5) Tax Inefficient.  While taxation on qualified dividends became more investor friendly in 2003 following the Jobs and Growth Tax Relief Reconciliation Act, the idea that dividends and capital gains are on a level playing field is misguided.  While the 15% tax rates are equal, the amounts that the tax is applied to are not.  The table below provides an example of the more onerous tax rate on dividends and income.


6) Ineffective Investment Approach.  Defendants of an income strategy will argue that dividend stocks historically outperform non-dividend stocks.  There is conflicting evidence on the accuracy of this argument.  A study done by Lipper of 20-year returns found that lower yielding equity funds significantly outperformed higher yielding funds.

Equity Fund Yield

It can be argued that dividend stocks outperform over certain time periods but this ignores what is responsible for the higher returns.  Cheaper stocks (“value stocks”) tend to outperform over long periods and many, but not all, dividend stocks benefit from this value premium.  Remove the value premium and there is a lack of compelling evidence that dividend stocks outperform over any extended time periods.  There is also no useful explanation for why they should outperform as no benefit is created by a dividend payout.

Closing Comments

The fundamental underpinning of total return investing is that it distinguishes the need for cash from the need for income.  Consider the difference.  Many retirees think they need income and the marketplace is very willing to promote this old-school thinking.  However, what they really need is cash.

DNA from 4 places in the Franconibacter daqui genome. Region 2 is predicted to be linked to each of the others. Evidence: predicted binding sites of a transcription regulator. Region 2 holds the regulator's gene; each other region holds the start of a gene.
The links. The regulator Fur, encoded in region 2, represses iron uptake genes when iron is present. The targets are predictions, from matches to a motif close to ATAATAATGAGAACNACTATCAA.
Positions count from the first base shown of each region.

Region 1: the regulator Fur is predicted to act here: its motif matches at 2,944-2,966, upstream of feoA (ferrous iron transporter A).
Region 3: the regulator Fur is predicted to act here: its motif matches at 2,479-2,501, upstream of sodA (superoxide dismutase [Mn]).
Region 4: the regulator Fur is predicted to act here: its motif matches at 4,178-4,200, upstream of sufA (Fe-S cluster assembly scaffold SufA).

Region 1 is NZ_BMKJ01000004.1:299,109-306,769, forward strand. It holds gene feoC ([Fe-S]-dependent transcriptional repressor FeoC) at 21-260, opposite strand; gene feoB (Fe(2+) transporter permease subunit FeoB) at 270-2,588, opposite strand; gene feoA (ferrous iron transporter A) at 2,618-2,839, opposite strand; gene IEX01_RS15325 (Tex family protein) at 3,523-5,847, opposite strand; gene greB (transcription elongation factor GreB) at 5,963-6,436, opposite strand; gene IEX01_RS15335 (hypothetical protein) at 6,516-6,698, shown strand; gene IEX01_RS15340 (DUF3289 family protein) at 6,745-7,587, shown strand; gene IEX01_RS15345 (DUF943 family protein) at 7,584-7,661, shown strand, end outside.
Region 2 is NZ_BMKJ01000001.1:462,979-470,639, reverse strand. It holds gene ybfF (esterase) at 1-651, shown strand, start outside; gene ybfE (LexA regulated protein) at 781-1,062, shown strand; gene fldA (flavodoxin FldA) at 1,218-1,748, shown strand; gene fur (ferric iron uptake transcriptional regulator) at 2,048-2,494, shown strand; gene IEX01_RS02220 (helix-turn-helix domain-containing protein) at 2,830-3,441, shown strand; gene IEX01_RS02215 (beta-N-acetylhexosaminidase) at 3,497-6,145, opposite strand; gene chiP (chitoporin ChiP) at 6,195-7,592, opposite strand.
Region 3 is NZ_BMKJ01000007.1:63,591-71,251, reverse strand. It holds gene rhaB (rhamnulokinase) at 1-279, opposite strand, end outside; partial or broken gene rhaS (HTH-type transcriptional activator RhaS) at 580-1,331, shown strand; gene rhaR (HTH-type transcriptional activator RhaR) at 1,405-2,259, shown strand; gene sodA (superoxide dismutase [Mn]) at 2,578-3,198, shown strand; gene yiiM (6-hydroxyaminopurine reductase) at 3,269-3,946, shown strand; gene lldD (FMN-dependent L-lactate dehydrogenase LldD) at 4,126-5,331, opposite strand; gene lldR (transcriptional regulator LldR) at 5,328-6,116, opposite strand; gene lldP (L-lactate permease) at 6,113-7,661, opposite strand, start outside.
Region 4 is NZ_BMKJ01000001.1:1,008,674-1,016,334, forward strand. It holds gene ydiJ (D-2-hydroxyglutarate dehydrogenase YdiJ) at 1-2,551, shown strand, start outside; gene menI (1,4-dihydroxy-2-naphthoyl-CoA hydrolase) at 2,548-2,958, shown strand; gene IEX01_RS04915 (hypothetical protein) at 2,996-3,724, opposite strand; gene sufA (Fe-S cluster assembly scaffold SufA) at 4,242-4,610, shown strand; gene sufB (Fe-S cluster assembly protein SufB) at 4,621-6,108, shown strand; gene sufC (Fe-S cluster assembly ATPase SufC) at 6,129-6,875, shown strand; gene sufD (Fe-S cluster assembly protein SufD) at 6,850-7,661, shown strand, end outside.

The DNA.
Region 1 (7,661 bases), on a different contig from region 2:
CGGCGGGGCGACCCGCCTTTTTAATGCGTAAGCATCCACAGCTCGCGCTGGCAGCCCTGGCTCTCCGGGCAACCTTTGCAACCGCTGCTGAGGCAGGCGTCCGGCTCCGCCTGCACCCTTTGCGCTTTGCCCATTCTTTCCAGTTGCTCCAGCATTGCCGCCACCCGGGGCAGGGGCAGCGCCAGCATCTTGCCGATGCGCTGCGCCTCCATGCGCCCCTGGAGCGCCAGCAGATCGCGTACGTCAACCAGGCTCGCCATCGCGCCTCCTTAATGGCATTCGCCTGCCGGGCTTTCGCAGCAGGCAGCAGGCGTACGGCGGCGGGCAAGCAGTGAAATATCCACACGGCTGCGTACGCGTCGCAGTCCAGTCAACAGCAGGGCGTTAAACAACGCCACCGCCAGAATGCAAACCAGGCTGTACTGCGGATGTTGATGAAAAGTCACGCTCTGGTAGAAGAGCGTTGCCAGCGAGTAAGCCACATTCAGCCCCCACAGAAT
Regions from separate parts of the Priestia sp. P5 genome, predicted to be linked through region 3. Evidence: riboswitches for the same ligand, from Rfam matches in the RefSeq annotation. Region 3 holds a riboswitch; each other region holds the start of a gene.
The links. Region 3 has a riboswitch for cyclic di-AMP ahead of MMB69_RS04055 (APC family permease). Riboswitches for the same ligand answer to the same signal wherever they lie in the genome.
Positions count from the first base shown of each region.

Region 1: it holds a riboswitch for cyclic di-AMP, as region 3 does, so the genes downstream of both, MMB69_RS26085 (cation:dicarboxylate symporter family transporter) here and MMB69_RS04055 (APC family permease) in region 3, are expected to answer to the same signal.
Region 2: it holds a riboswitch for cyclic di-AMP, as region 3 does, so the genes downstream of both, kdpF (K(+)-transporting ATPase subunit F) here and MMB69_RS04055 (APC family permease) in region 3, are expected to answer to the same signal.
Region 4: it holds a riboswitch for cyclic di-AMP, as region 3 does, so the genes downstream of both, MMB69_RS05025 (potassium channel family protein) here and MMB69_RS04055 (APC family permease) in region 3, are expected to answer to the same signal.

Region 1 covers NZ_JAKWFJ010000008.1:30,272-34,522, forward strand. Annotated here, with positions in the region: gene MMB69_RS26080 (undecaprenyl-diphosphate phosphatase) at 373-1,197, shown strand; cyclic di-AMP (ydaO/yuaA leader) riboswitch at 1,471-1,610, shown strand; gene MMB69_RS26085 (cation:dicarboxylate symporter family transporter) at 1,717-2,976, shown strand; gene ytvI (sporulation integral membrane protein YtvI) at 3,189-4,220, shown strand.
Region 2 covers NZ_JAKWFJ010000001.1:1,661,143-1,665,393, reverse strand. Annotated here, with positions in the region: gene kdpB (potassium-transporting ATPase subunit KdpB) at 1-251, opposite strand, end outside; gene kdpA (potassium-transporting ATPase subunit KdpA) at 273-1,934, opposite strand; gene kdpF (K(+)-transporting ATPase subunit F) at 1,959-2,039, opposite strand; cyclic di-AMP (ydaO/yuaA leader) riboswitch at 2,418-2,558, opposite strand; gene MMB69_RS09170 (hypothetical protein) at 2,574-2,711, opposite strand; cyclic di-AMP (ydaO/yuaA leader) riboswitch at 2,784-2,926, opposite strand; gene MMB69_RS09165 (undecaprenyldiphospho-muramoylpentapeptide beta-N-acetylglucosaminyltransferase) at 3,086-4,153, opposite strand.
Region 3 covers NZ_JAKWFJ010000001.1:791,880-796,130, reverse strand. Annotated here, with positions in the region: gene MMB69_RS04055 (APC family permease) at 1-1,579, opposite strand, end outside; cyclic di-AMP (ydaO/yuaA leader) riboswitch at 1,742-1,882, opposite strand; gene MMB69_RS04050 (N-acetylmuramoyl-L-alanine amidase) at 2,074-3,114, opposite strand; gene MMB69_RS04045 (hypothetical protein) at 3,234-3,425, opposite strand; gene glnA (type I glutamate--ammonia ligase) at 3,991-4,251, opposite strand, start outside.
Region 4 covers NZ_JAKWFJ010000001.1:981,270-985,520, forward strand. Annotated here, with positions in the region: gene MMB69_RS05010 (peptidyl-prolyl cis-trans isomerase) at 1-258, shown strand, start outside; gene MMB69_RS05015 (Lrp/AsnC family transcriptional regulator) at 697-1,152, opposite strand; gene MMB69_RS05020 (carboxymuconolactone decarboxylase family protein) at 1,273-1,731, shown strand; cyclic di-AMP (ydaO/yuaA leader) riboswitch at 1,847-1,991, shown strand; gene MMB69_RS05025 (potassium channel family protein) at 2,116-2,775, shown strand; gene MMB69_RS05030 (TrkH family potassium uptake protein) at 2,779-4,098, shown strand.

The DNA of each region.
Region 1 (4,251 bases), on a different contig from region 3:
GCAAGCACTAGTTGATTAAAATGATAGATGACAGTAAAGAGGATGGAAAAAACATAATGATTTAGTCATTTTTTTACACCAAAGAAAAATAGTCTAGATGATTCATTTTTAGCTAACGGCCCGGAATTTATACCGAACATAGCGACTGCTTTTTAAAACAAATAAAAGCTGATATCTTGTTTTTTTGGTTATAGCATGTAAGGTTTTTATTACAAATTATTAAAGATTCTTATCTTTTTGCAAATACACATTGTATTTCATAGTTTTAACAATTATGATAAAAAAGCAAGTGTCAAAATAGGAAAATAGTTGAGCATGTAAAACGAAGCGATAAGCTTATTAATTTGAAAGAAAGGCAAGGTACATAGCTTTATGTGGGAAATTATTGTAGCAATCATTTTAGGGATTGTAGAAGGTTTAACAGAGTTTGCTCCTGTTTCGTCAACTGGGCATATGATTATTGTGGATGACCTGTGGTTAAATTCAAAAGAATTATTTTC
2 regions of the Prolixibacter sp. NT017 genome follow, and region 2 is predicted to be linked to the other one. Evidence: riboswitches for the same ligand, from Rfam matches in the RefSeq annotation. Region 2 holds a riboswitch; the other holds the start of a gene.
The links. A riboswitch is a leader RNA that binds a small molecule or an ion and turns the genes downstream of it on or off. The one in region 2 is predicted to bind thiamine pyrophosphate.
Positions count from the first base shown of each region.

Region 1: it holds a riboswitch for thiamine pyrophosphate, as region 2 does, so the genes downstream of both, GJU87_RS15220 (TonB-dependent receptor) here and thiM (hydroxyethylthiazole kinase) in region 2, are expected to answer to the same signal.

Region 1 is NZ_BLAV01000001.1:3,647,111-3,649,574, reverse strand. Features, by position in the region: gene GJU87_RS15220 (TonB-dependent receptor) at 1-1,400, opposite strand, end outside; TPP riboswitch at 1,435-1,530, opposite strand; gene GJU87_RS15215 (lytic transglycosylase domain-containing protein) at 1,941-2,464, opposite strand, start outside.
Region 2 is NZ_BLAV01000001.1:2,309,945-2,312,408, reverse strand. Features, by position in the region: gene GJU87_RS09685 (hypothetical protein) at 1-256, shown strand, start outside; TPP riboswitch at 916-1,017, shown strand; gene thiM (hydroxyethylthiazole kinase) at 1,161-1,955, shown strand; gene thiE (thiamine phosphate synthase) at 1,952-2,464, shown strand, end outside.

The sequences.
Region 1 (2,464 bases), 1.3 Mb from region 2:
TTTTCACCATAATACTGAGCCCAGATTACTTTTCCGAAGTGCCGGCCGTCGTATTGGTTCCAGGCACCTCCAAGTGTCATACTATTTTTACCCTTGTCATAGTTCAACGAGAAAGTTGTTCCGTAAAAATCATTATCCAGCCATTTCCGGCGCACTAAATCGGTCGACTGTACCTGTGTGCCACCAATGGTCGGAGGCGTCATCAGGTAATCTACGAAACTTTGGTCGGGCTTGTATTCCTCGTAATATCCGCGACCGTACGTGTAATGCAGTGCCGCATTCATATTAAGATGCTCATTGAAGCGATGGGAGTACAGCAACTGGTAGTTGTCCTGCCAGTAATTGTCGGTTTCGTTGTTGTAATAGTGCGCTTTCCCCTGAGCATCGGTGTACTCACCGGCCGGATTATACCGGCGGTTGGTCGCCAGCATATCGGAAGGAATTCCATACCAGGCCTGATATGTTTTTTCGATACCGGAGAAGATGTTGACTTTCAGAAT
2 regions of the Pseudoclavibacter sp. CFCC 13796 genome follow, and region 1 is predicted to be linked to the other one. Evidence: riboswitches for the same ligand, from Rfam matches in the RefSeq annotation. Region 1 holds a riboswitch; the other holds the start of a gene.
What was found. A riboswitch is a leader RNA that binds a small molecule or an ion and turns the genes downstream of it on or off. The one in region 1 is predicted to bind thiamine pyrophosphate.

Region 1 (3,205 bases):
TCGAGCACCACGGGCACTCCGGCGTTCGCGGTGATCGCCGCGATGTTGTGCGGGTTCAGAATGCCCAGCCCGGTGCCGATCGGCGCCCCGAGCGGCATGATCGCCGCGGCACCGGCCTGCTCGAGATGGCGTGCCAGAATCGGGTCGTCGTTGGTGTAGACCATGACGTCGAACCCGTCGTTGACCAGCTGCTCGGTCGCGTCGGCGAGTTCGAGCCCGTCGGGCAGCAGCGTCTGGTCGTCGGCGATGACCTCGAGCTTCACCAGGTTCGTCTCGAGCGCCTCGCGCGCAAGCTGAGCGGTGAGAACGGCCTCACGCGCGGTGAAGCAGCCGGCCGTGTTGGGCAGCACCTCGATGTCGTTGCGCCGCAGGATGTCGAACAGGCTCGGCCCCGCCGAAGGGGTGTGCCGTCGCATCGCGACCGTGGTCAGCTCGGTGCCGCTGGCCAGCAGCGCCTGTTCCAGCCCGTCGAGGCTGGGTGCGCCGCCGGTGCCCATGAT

As an analogy, think about the means of keeping your grass green in the summer.  You could elect to rely solely on rain which would work adequately in some years.  But just as it is not income that a retiree needs, it is not rain that your lawn needs.  It is water.  As a result, most families interested in maintaining a green lawn during the summer months employ a total return approach to lawn care.  They create a synthetic water dividend by strategically combining some combination of rain, sprinklers and manual hosing.

The total return approach offers a more optimal approach to investing by providing the same synthetic dividend.  This approach does not mean ignoring dividend stocks or income investments.  It means including this income as part of the equation but not strictly relying on these sources to produce the necessary cash flow.  As a result, investors end up with the equivalent of a healthier investment lawn with just a little extra maintenance.


[i] As of 11/12/13.  Uses MSCI All Country World Index for stocks, Barclays Aggregate Bond Index for bonds.

[ii]Indices used include Alerian MLP Index, Dow Jones REIT Index, S&P US Preferred Stock Index, iBoxx High Yield Corporate Bond Index.